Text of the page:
Friday, October 17, 2014

Two week anniversary

Tomorrow will be our two week anniversary in this new apartment in Princeton proper. I feel weirdly self-conscious now when people ask me where I live, as if I'm bragging or being snotty. I have an impulse to apologize and add, "But we don't own there. We could never afford to buy in Princeton unless we lived in a shack." From now on, I will practice not saying sorry for living in a town I love.

Our new apartment is beautiful, closer to the shops and restaurants and the library than anything we tried to buy, and it's only a $150 more per month than the condo in Princeton (or $75 each, as we split pretty much everything down the middle). And, I just changed over my car insurance to my new zip and it's $10 cheaper. Oh, and the cleaning ladies are charging us $15 less per month to clean the place, so that's another $17.50 less for me ($10 plus half of $7.50, if you're following), plus I use less gas going to and fro, and so when you get down to it, it's really not all that much more to live in this town.

And guess what, no more Route 1 for me. I drove on it yesterday to go to Quakerbridge Mall, and was like, yes, that's right, I still hate this.

This is our bedroom window. Note the baby Jesus Pope on the sill. 

And this is the view--please also note that it's not of a parking lot with a dumpster.

We have made it out of Condo Land and lived to tell about it.

Wednesday, October 15, 2014

And Now, We are Here

I keep making  a promise to write more in my blog, but in part because of a morning teaching class and in part because of my own inertia, I can't seem to get to it. I teach on Tuesdays and Thursdays at 8 a.m.--not something that is easy to do, for me or for the students. They are tired and disinterested, half-asleep, and I am usually pretty awake, but annoyed by their lack of enthusiasm. On top of that, the class is long--an hour and a half. When I taught at Penn State, I seem to remember that my T/R classes went from 9:45 to 11, for example. You wouldn't think that the extra 15 minutes of class time would make a difference, but it does. The first few times I taught, I would be working really hard to do the lesson plan, and have this whole thing planned out, and then I would be wrapping that up and discover it was only 8:30. I would write more about teaching, but I'm cautious because I want to be mindful of the possibility that students could find my blog. Suffice it to say that it's a good class of first year students who, like most 18 year olds would rather be sleeping than listening to me talk about thesis statements or MLA citations. On Thursday, we will be getting in the the third paper, rhetorical analysis, and I couldn't be happier. Ethos, logos, and pathos--those are the things I love because they allow us to talk about the "isms" inherent in the most blatant rhetoric of print ads.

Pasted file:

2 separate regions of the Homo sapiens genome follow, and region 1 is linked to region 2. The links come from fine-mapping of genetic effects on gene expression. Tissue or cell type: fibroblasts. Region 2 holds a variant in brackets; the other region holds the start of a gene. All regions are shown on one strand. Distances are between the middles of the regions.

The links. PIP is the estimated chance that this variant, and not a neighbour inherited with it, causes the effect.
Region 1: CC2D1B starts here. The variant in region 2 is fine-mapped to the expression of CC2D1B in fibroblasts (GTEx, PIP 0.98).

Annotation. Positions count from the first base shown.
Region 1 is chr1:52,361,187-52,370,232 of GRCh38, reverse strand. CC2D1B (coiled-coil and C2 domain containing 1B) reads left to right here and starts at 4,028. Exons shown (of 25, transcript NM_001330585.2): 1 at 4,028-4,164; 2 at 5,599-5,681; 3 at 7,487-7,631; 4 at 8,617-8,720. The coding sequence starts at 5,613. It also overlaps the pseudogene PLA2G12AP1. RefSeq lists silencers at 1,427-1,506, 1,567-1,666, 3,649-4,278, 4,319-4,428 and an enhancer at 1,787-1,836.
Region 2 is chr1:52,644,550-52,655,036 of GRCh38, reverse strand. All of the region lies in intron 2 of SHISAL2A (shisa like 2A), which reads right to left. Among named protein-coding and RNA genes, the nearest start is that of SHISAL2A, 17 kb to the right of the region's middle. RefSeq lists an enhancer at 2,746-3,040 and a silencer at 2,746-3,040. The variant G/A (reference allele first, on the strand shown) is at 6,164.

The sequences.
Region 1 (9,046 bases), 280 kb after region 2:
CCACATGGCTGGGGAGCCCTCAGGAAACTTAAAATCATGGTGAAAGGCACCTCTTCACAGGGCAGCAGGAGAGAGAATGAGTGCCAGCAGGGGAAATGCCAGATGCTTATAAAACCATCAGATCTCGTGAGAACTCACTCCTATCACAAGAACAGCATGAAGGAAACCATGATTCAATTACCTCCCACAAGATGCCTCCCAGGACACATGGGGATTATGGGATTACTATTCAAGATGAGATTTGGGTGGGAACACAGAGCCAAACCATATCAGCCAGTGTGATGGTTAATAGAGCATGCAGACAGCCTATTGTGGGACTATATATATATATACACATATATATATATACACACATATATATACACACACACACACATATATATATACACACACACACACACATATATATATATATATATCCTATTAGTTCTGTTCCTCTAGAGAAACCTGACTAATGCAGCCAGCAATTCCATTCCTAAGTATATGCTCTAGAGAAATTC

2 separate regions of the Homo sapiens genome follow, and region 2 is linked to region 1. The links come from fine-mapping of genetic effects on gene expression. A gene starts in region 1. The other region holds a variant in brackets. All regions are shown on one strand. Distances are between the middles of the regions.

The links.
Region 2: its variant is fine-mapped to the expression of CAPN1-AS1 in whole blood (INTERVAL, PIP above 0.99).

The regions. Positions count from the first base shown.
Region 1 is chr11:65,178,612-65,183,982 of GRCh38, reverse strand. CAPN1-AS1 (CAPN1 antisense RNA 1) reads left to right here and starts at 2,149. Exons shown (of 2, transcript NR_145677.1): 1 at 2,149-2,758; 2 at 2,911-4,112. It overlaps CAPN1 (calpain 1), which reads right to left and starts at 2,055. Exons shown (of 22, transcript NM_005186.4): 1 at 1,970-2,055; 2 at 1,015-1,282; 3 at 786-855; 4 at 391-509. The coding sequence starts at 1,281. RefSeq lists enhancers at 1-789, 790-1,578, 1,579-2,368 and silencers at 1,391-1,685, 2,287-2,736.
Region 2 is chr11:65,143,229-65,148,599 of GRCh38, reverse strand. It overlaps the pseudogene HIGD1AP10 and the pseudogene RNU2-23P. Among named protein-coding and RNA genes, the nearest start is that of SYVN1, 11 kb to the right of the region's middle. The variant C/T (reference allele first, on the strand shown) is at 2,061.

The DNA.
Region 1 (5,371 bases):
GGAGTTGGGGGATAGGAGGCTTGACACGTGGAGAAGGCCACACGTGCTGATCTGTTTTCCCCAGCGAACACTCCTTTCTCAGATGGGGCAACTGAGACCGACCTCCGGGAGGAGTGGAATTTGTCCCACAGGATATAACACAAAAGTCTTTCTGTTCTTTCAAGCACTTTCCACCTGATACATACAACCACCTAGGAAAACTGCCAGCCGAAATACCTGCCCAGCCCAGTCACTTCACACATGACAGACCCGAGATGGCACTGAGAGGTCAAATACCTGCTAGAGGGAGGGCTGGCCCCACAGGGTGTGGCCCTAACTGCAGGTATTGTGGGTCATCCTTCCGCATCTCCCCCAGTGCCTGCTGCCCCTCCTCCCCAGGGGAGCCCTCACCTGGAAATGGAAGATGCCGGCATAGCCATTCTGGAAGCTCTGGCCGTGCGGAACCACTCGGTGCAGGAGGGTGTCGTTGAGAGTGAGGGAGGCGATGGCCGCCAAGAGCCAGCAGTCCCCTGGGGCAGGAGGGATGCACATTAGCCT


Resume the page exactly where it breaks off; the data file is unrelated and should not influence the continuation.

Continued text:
We are now living in Princeton, in a three bedroom, two bath duplex on Witherspoon with a pretty red door. We could never afford to buy this house with its re-done kitchen and fancy bathroom and pretty hard wood floors, but we can (almost) afford to rent it. Of all the places we looked to buy, this one has the best location--just minutes away from the Princeton library and lots of shops and places to eat. I can now use my legs again to get from one location to another, which feels like a miracle.

Here are some photos.

This is the bunny who lives next door and sometimes comes into our yard. 

Front door. We are to the left. 

The re-done kitchen, reminiscent of our kitchen in Plainsboro but with a really nice Bosch dishwasher. 

Wednesday, September 24, 2014

House Hell, Part 2

Where was I? Yes, when last we left, we were attempting to buy a home in one of the most expensive cities in the country (I mean, I'll compare Princeton prices with like a penthouse in Soho, and the penthouse in Soho will be more reasonable). Okay, so we bid on this other house, above asking price as we were advised to do, and the guy accepted our offer. Just to back up a little for those of you who haven't purchased property in a while, you can bid on a house, but you first have to be pre-approved for a mortgage, just so that nothing crazy happens later, like you find out you can't afford it.

We were so excited to have the house! It was adorable--two huge bedrooms with slanting ceilings upstairs and a bathroom there too, then another bedroom with an on-suite bathroom, and a square sun room and decent living room, kitchen and dining area. The basement was clean and dry with high ceilings and the appliances were good (all I cared about was that the refrigerator had a water system in it--that's my idea of luxury). We had the inspection--the second inspection of our house-buying adventure and then we had radon testing, and all came out okay. The inspector was the same guy we had for the other property and he agreed that this house was in much better shape. He found some leaks, but said it was sound overall.

This is not the layout of any of the houses we looked at. 

What we didn't realize is that, in Mercer County, if the house is sold above a certain amount, you have to put down 20% or you will have to pay mortgage insurance, which is like an extra $150 or whatever a month. The way the mortgage folks tell you about it is funny---they don't say, "You'll have to pay PMI for the next 5 years."  They say, "You'll pay PMI for 60 months." Sixty months doesn't sound bad at first.